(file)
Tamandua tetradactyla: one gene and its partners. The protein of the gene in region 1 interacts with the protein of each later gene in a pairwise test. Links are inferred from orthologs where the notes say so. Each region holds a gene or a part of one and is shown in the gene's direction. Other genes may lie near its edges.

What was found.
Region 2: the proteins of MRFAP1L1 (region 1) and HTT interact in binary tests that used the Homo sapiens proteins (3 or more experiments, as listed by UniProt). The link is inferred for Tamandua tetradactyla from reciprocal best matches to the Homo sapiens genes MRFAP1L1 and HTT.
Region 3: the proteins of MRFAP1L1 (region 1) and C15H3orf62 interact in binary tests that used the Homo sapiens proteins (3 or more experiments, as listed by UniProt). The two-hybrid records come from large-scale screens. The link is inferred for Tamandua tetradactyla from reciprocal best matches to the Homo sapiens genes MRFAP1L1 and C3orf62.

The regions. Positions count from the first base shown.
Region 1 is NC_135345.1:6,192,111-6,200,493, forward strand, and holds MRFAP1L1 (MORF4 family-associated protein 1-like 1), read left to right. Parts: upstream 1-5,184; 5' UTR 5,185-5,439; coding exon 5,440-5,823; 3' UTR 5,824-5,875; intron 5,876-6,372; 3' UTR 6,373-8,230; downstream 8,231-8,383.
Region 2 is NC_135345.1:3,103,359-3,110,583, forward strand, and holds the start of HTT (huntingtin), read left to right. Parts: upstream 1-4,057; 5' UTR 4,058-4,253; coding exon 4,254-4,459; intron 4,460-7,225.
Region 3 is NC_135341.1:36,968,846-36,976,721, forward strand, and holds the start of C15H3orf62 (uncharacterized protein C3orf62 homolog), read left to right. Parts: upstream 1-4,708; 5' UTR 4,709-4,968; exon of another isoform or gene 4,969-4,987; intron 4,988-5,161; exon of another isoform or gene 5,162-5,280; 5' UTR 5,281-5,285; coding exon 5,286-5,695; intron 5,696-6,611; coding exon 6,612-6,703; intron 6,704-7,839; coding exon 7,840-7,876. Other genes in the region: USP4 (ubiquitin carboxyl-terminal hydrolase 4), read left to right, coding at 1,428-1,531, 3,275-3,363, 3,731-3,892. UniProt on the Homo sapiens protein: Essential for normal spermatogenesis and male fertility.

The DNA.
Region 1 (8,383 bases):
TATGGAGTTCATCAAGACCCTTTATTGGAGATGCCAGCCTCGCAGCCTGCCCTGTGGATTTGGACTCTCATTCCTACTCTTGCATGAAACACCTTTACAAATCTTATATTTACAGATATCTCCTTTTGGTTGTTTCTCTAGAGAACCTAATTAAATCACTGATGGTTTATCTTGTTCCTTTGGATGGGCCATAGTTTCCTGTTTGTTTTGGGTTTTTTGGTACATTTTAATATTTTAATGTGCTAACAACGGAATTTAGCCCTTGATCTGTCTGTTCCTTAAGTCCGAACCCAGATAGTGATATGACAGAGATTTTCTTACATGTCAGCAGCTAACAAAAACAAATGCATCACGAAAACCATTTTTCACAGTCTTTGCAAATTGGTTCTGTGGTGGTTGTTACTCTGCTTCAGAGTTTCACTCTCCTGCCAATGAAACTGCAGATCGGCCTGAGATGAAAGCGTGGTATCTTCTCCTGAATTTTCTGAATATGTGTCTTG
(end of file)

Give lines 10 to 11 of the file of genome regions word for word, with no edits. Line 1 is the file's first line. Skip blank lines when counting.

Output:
Region 1 (8,383 bases):
TATGGAGTTCATCAAGACCCTTTATTGGAGATGCCAGCCTCGCAGCCTGCCCTGTGGATTTGGACTCTCATTCCTACTCTTGCATGAAACACCTTTACAAATCTTATATTTACAGATATCTCCTTTTGGTTGTTTCTCTAGAGAACCTAATTAAATCACTGATGGTTTATCTTGTTCCTTTGGATGGGCCATAGTTTCCTGTTTGTTTTGGGTTTTTTGGTACATTTTAATATTTTAATGTGCTAACAACGGAATTTAGCCCTTGATCTGTCTGTTCCTTAAGTCCGAACCCAGATAGTGATATGACAGAGATTTTCTTACATGTCAGCAGCTAACAAAAACAAATGCATCACGAAAACCATTTTTCACAGTCTTTGCAAATTGGTTCTGTGGTGGTTGTTACTCTGCTTCAGAGTTTCACTCTCCTGCCAATGAAACTGCAGATCGGCCTGAGATGAAAGCGTGGTATCTTCTCCTGAATTTTCTGAATATGTGTCTTG